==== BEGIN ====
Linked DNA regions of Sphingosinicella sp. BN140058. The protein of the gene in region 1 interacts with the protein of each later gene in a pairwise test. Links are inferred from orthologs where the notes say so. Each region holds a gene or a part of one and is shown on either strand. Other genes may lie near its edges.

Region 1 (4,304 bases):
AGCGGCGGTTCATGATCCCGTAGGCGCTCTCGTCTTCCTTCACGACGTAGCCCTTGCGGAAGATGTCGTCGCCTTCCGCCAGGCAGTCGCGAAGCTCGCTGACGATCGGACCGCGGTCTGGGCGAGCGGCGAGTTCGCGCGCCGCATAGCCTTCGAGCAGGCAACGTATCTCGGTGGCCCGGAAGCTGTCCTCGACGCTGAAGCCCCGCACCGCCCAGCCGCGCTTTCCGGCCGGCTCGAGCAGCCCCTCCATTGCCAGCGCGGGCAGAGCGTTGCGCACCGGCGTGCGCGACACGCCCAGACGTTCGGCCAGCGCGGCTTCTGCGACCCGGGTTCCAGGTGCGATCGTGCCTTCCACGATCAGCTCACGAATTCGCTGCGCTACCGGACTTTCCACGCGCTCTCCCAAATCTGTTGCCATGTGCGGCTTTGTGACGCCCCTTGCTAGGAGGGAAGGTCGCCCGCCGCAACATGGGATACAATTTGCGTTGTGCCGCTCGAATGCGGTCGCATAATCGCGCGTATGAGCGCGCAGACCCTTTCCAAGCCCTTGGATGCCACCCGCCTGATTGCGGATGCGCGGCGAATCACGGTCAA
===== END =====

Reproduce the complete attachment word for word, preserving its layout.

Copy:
Linked DNA regions of Sphingosinicella sp. BN140058. The protein of the gene in region 1 interacts with the protein of each later gene in a pairwise test. Links are inferred from orthologs where the notes say so. Each region holds a gene or a part of one and is shown on either strand. Other genes may lie near its edges.

Region 1 (4,304 bases):
AGCGGCGGTTCATGATCCCGTAGGCGCTCTCGTCTTCCTTCACGACGTAGCCCTTGCGGAAGATGTCGTCGCCTTCCGCCAGGCAGTCGCGAAGCTCGCTGACGATCGGACCGCGGTCTGGGCGAGCGGCGAGTTCGCGCGCCGCATAGCCTTCGAGCAGGCAACGTATCTCGGTGGCCCGGAAGCTGTCCTCGACGCTGAAGCCCCGCACCGCCCAGCCGCGCTTTCCGGCCGGCTCGAGCAGCCCCTCCATTGCCAGCGCGGGCAGAGCGTTGCGCACCGGCGTGCGCGACACGCCCAGACGTTCGGCCAGCGCGGCTTCTGCGACCCGGGTTCCAGGTGCGATCGTGCCTTCCACGATCAGCTCACGAATTCGCTGCGCTACCGGACTTTCCACGCGCTCTCCCAAATCTGTTGCCATGTGCGGCTTTGTGACGCCCCTTGCTAGGAGGGAAGGTCGCCCGCCGCAACATGGGATACAATTTGCGTTGTGCCGCTCGAATGCGGTCGCATAATCGCGCGTATGAGCGCGCAGACCCTTTCCAAGCCCTTGGATGCCACCCGCCTGATTGCGGATGCGCGGCGAATCACGGTCAA